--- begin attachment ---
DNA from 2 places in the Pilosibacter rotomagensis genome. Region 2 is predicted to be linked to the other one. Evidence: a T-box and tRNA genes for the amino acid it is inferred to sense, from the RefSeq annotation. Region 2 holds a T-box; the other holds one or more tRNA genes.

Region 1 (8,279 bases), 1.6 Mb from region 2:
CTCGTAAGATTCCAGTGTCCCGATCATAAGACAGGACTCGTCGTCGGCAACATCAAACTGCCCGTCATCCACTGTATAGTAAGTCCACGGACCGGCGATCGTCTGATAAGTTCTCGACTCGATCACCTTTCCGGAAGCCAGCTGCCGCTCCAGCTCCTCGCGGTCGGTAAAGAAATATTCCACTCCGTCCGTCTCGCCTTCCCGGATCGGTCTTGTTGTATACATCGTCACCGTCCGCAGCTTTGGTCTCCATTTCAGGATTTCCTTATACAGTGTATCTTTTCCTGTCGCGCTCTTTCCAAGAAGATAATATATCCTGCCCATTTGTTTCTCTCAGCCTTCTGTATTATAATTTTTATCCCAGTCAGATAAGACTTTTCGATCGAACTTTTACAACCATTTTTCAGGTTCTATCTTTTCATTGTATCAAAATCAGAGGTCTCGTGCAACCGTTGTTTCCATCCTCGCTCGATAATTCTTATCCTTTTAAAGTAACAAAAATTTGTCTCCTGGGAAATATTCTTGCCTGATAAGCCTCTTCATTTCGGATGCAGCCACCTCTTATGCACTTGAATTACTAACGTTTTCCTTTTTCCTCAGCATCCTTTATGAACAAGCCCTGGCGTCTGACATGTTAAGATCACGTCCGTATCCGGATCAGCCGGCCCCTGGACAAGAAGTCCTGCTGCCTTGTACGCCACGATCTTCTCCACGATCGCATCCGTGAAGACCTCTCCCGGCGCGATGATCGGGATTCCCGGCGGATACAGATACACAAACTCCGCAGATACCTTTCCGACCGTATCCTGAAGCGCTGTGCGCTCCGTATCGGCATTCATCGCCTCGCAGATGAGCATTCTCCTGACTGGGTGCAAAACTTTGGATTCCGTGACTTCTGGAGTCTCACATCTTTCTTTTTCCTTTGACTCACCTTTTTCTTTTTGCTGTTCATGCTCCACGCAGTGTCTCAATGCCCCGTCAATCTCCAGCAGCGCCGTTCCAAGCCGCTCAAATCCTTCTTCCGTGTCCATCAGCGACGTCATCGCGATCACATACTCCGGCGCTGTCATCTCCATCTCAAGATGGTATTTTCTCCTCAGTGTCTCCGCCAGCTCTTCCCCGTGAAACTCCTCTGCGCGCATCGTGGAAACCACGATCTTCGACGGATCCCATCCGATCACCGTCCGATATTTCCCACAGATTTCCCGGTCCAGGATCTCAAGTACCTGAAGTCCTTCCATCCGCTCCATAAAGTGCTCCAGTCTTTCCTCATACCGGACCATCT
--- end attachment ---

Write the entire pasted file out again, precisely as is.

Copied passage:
DNA from 2 places in the Pilosibacter rotomagensis genome. Region 2 is predicted to be linked to the other one. Evidence: a T-box and tRNA genes for the amino acid it is inferred to sense, from the RefSeq annotation. Region 2 holds a T-box; the other holds one or more tRNA genes.

Region 1 (8,279 bases), 1.6 Mb from region 2:
CTCGTAAGATTCCAGTGTCCCGATCATAAGACAGGACTCGTCGTCGGCAACATCAAACTGCCCGTCATCCACTGTATAGTAAGTCCACGGACCGGCGATCGTCTGATAAGTTCTCGACTCGATCACCTTTCCGGAAGCCAGCTGCCGCTCCAGCTCCTCGCGGTCGGTAAAGAAATATTCCACTCCGTCCGTCTCGCCTTCCCGGATCGGTCTTGTTGTATACATCGTCACCGTCCGCAGCTTTGGTCTCCATTTCAGGATTTCCTTATACAGTGTATCTTTTCCTGTCGCGCTCTTTCCAAGAAGATAATATATCCTGCCCATTTGTTTCTCTCAGCCTTCTGTATTATAATTTTTATCCCAGTCAGATAAGACTTTTCGATCGAACTTTTACAACCATTTTTCAGGTTCTATCTTTTCATTGTATCAAAATCAGAGGTCTCGTGCAACCGTTGTTTCCATCCTCGCTCGATAATTCTTATCCTTTTAAAGTAACAAAAATTTGTCTCCTGGGAAATATTCTTGCCTGATAAGCCTCTTCATTTCGGATGCAGCCACCTCTTATGCACTTGAATTACTAACGTTTTCCTTTTTCCTCAGCATCCTTTATGAACAAGCCCTGGCGTCTGACATGTTAAGATCACGTCCGTATCCGGATCAGCCGGCCCCTGGACAAGAAGTCCTGCTGCCTTGTACGCCACGATCTTCTCCACGATCGCATCCGTGAAGACCTCTCCCGGCGCGATGATCGGGATTCCCGGCGGATACAGATACACAAACTCCGCAGATACCTTTCCGACCGTATCCTGAAGCGCTGTGCGCTCCGTATCGGCATTCATCGCCTCGCAGATGAGCATTCTCCTGACTGGGTGCAAAACTTTGGATTCCGTGACTTCTGGAGTCTCACATCTTTCTTTTTCCTTTGACTCACCTTTTTCTTTTTGCTGTTCATGCTCCACGCAGTGTCTCAATGCCCCGTCAATCTCCAGCAGCGCCGTTCCAAGCCGCTCAAATCCTTCTTCCGTGTCCATCAGCGACGTCATCGCGATCACATACTCCGGCGCTGTCATCTCCATCTCAAGATGGTATTTTCTCCTCAGTGTCTCCGCCAGCTCTTCCCCGTGAAACTCCTCTGCGCGCATCGTGGAAACCACGATCTTCGACGGATCCCATCCGATCACCGTCCGATATTTCCCACAGATTTCCCGGTCCAGGATCTCAAGTACCTGAAGTCCTTCCATCCGCTCCATAAAGTGCTCCAGTCTTTCCTCATACCGGACCATCT